Consider a man riding a bicycle.  Whoever he is, we can say three things about him.  We know he got on the bicycle and started to move.  We know that at some point he will stop and get off.  Most important of all, we know that if at any point between the beginning and the end of his journey he stops moving and does not get off the bicycle he will fall off it.  That is a metaphor for the journey through life of any living thing, and I think of any society of living things.  ~William Golding

(A metaphor is an equation where a simile is an approximation.)

April 27, 2012

wheels and the man …

April 27, 2012

wheel ….

I took care of my wheel as one would look after a Rolls Royce.  If it needed repairs I always brought it to the same shop on Myrtle Avenue run by a negro named Ed Perry.  He handled the bike with kid gloves, you might say.  He would always see to it that neither front nor back wheel wobbled.  Often he would do a job for me without pay, because, as he put it, he never saw a man so in love with his bike as I was.  ~Henry Miller, My Bike and Other Friends

April 27, 2012

Mulga Bill’s Bicycle by A.B. “Banjo” Paterson

‘Twas Mulga Bill, from Eaglehawk, that caught the cycling craze;

He turned away the good old horse that served him many days;

He dressed himself in cycling clothes, resplendent to be seen;

He hurried off to town and bought a shining new machine;

And as he wheeled it through the door, with air of lordly pride,

The grinning shop assistant said, “Excuse me, can you ride?”

“See here, young man,” said Mulga Bill, “from Walgett to the sea,

From Conroy’s Gap to Castlereagh, there’s none can ride like me.

I’m good all round at everything as everybody knows,

Although I’m not the one to talk – I hate a man that blows.

But riding is my special gift, my chiefest, sole delight;

Just ask a wild duck can it swim, a wildcat can it fight.

There’s nothing clothed in hair or hide, or built of flesh or steel,

There’s nothing walks or jumps, or runs, on axle, hoof, or wheel,

But what I’ll sit, while hide will hold and girths and straps are tight:

I’ll ride this here two-wheeled concern right straight away at sight.”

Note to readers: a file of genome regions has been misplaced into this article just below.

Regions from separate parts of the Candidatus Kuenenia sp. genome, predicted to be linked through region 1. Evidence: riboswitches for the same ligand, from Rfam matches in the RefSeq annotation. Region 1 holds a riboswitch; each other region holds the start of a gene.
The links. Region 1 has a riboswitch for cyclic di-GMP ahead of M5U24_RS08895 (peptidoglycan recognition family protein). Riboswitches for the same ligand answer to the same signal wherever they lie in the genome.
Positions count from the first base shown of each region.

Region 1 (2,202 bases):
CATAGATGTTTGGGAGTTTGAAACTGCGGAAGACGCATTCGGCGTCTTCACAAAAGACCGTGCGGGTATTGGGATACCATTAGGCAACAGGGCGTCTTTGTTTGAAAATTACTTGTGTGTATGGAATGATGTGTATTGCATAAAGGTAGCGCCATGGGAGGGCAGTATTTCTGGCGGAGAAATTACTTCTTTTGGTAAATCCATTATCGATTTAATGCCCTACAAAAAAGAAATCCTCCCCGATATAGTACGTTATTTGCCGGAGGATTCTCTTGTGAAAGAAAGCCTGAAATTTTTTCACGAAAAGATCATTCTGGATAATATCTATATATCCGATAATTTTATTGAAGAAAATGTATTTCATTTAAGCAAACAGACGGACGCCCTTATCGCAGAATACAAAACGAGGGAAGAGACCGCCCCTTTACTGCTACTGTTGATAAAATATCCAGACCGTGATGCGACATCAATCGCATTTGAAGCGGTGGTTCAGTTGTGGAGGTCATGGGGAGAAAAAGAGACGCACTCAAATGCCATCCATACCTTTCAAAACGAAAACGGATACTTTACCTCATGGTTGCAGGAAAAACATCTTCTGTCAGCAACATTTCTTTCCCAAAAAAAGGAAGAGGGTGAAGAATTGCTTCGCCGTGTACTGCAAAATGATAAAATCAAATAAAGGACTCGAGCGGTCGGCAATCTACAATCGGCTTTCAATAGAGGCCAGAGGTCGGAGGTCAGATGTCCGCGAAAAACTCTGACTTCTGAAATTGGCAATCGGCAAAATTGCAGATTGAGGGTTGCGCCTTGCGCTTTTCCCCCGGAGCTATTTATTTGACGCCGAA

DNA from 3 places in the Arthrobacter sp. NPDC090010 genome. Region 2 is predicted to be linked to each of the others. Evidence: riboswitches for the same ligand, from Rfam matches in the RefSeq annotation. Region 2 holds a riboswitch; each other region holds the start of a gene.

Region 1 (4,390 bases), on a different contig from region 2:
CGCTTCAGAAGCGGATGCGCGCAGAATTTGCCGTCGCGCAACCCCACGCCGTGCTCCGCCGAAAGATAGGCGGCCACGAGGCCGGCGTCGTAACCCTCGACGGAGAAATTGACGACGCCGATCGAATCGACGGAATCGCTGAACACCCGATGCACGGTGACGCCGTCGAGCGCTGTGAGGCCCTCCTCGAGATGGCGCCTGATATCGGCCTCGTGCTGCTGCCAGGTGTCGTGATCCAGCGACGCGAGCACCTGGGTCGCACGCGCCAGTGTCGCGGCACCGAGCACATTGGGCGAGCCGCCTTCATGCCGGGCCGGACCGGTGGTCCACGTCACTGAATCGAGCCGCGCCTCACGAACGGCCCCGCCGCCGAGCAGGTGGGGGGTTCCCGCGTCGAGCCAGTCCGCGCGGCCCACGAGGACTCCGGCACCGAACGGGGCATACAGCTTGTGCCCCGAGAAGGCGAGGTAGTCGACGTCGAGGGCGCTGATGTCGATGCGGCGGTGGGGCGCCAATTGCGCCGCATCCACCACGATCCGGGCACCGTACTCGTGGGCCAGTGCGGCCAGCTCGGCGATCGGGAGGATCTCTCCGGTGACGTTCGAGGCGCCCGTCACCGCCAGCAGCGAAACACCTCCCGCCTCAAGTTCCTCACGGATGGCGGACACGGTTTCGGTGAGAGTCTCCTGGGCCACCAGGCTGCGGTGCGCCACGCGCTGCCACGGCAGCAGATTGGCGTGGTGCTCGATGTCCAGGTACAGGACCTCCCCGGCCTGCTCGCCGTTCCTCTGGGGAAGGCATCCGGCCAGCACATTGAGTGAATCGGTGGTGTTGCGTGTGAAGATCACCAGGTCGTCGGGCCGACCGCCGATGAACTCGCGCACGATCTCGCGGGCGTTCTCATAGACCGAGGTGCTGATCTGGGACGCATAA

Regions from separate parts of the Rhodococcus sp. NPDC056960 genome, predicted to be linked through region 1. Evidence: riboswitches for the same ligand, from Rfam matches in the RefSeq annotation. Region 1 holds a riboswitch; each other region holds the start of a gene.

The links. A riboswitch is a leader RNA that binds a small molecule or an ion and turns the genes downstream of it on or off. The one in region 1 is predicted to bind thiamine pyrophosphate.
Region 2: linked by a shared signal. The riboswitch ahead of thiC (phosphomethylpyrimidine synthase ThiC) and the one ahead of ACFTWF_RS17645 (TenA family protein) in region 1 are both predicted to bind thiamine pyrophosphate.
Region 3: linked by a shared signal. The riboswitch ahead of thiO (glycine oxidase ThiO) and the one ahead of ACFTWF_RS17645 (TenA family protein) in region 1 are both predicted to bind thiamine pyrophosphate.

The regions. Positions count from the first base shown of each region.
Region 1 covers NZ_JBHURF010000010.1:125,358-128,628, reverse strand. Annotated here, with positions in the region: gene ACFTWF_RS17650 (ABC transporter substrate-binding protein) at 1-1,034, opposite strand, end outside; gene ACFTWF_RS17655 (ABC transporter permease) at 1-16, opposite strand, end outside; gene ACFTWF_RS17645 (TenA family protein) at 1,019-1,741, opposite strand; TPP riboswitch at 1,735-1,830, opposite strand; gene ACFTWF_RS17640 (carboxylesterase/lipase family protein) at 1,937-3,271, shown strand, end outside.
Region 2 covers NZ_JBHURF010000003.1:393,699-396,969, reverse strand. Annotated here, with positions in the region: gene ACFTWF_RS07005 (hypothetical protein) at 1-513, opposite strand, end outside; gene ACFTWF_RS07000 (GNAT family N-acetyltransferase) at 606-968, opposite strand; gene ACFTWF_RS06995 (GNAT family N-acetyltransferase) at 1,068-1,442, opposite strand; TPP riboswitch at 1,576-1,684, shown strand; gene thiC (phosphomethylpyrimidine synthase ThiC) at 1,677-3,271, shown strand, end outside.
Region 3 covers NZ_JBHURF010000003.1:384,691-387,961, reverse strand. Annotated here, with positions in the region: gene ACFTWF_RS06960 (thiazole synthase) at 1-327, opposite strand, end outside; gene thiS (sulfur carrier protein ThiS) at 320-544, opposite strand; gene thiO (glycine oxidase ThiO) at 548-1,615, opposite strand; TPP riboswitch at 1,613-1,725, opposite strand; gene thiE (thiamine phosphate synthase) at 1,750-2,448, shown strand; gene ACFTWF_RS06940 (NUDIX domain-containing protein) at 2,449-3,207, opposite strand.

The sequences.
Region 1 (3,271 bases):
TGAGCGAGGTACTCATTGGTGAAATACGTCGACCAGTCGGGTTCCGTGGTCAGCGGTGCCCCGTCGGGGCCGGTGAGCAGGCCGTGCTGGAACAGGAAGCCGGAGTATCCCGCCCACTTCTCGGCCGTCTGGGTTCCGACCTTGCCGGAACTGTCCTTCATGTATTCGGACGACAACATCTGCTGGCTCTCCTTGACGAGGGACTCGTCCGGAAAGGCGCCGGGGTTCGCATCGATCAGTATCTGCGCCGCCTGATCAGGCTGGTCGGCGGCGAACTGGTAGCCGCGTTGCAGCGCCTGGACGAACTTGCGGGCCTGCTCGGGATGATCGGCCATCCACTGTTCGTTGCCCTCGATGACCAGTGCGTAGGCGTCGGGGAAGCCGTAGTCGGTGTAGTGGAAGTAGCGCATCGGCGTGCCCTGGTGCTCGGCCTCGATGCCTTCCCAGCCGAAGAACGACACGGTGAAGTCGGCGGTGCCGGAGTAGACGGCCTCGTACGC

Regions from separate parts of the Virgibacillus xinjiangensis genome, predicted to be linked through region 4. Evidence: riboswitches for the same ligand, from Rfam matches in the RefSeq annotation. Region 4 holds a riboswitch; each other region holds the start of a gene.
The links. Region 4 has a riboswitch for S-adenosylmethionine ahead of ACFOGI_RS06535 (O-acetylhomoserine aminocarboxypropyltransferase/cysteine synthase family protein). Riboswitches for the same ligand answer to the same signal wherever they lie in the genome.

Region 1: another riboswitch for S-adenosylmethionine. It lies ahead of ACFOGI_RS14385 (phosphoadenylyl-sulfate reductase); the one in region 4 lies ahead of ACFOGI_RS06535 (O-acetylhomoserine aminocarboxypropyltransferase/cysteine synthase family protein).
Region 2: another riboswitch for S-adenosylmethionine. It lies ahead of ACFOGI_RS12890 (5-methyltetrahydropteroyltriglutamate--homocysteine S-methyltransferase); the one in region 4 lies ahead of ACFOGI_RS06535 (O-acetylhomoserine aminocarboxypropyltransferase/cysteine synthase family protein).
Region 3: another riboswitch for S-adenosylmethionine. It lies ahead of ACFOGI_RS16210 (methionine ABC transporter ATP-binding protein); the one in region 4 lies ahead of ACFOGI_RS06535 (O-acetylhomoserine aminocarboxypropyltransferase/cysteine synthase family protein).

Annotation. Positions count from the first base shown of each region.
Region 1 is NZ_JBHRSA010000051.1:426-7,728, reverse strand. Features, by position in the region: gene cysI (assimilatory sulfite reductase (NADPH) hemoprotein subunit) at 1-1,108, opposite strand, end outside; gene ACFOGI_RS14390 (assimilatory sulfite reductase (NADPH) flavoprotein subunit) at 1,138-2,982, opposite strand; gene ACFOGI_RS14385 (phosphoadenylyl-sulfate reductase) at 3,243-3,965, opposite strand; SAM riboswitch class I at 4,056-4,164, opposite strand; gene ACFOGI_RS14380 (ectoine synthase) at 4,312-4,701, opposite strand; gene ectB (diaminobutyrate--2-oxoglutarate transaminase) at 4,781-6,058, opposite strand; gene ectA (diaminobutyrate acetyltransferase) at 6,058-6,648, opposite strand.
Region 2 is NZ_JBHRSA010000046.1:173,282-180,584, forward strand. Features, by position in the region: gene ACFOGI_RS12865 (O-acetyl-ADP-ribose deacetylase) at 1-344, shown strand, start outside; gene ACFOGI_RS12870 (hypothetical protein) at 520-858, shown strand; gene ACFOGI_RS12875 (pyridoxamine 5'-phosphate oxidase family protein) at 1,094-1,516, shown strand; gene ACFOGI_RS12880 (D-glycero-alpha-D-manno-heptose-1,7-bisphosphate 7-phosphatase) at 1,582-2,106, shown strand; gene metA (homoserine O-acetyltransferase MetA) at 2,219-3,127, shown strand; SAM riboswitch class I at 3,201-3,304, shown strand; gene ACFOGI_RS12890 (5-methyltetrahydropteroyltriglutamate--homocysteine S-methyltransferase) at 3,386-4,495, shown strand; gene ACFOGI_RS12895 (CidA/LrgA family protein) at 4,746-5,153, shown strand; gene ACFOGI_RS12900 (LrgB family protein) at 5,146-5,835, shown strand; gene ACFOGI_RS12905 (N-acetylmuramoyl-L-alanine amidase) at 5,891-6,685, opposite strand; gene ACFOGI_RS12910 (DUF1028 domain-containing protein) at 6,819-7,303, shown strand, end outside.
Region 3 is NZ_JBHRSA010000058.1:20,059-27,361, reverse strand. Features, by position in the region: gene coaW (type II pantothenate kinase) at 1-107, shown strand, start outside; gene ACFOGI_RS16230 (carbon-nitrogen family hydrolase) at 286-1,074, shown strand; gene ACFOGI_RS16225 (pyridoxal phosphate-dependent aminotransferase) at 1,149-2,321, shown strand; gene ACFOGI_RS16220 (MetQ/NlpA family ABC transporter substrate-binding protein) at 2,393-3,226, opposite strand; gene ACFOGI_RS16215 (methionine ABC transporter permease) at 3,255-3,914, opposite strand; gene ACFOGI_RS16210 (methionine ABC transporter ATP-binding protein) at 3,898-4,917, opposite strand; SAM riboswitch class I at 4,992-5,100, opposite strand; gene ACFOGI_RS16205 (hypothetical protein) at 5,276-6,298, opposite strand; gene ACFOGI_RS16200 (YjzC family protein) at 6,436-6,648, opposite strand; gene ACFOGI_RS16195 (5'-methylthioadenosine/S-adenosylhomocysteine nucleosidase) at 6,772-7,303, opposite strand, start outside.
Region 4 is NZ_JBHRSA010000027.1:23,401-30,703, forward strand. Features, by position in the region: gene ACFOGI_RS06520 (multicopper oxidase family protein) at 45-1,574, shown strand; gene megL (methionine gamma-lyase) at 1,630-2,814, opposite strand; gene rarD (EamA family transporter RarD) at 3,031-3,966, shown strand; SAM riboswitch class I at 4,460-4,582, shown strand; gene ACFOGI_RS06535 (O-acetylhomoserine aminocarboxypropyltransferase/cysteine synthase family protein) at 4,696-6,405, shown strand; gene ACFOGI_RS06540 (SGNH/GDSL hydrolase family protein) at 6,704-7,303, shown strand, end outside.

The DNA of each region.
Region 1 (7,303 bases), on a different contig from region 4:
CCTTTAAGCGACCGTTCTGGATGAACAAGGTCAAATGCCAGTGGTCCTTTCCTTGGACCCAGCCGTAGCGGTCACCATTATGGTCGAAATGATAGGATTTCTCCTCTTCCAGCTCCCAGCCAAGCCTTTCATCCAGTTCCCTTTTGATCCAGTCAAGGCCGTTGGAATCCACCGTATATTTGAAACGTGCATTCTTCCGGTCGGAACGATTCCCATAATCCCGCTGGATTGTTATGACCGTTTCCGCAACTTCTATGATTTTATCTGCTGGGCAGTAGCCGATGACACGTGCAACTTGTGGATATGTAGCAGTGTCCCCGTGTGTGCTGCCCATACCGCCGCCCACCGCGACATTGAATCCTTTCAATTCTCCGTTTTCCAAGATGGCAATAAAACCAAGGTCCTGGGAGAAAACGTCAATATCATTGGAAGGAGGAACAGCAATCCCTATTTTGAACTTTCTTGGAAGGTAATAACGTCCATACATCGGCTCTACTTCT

‘Twas Mulga Bill, from Eaglehawk, that sought his own abode,

That perched above Dead Man’s Creek, beside the mountain road.

He turned the cycle down the hill and mounted for the fray,

But ‘ere he’d gone a dozen yards it bolted clean away.

It left the track, and through the trees, just like a silver steak,

It whistled down the awful slope towards the Dead Man’s Creek.

It shaved a stump by half an inch, it dodged a big white-box:

The very wallaroos in fright went scrambling up the rocks,

The wombats hiding in their caves dug deeper underground,

As Mulga Bill, as white as chalk, sat tight to every bound.

It struck a stone and gave a spring that cleared a fallen tree,

It raced beside a precipice as close as close could be;

And then as Mulga Bill let out one last despairing shriek

It made a leap of twenty feet into the Dean Man’s Creek.

‘Twas Mulga Bill, from Eaglehawk, that slowly swam ashore:

He said, “I’ve had some narrer shaves and lively rides before;

I’ve rode a wild bull round a yard to win a five-pound bet,

But this was the most awful ride that I’ve encountered yet.

I’ll give that two-wheeled outlaw best; it’s shaken all my nerve

To feel it whistle through the air and plunge and buck and swerve.

It’s safe at rest in Dead Man’s Creek, we’ll leave it lying still;

A horse’s back is good enough henceforth for Mulga Bill.”

April 27, 2012

the art of bicycling ….

Wonder, silence, gratitude

one who is going upstream ......

one who is going upstream ......